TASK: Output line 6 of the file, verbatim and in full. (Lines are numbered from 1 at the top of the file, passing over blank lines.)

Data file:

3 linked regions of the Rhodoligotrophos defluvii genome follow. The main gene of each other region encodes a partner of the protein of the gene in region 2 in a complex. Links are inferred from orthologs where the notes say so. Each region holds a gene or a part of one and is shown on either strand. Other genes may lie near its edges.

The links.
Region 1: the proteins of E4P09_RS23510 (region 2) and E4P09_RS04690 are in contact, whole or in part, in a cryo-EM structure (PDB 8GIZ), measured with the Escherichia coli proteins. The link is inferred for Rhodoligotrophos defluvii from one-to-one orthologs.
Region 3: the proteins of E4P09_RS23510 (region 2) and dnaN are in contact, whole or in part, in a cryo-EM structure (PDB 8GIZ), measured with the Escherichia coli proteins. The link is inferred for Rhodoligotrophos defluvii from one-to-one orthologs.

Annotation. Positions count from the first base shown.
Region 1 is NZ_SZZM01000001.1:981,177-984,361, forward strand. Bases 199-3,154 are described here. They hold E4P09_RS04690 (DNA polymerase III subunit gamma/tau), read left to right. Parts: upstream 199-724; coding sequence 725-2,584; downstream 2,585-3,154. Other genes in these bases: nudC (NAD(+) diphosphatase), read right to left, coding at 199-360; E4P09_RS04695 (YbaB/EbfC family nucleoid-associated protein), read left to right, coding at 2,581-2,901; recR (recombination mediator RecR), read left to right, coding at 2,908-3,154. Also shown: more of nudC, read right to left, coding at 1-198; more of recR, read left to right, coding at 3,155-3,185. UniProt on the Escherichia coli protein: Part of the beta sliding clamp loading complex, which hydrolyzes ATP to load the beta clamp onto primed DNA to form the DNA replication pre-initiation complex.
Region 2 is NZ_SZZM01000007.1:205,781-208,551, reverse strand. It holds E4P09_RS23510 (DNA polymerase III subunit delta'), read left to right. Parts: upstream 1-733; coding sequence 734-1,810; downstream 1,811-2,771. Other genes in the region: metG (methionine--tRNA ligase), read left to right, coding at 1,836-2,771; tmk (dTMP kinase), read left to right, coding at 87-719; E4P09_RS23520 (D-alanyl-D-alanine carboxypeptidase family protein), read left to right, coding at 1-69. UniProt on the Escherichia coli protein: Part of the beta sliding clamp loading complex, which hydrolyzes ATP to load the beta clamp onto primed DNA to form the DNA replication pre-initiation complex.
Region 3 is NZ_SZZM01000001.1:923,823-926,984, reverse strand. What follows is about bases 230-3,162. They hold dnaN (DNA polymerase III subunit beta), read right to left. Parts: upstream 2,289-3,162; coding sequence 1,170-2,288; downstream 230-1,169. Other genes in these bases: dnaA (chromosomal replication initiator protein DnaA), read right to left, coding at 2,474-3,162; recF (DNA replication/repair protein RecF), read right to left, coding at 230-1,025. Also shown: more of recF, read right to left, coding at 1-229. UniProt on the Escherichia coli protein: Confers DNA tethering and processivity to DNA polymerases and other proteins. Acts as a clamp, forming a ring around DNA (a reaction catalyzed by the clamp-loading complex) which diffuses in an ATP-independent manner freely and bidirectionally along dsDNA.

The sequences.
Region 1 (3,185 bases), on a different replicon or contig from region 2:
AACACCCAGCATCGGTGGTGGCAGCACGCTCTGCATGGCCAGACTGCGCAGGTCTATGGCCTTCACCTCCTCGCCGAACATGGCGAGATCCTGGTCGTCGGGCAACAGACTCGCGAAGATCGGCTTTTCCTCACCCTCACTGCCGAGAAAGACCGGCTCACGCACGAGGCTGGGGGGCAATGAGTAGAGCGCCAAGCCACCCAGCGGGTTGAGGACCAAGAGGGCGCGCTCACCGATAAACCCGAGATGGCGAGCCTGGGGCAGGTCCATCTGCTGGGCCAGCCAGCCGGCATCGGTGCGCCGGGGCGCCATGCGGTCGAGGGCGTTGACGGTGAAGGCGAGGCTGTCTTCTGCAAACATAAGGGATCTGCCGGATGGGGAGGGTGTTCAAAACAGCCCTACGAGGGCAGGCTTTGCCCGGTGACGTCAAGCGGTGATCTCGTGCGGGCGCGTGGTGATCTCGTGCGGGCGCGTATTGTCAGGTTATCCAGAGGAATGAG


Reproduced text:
Region 1 is NZ_SZZM01000001.1:981,177-984,361, forward strand. Bases 199-3,154 are described here. They hold E4P09_RS04690 (DNA polymerase III subunit gamma/tau), read left to right. Parts: upstream 199-724; coding sequence 725-2,584; downstream 2,585-3,154. Other genes in these bases: nudC (NAD(+) diphosphatase), read right to left, coding at 199-360; E4P09_RS04695 (YbaB/EbfC family nucleoid-associated protein), read left to right, coding at 2,581-2,901; recR (recombination mediator RecR), read left to right, coding at 2,908-3,154. Also shown: more of nudC, read right to left, coding at 1-198; more of recR, read left to right, coding at 3,155-3,185. UniProt on the Escherichia coli protein: Part of the beta sliding clamp loading complex, which hydrolyzes ATP to load the beta clamp onto primed DNA to form the DNA replication pre-initiation complex.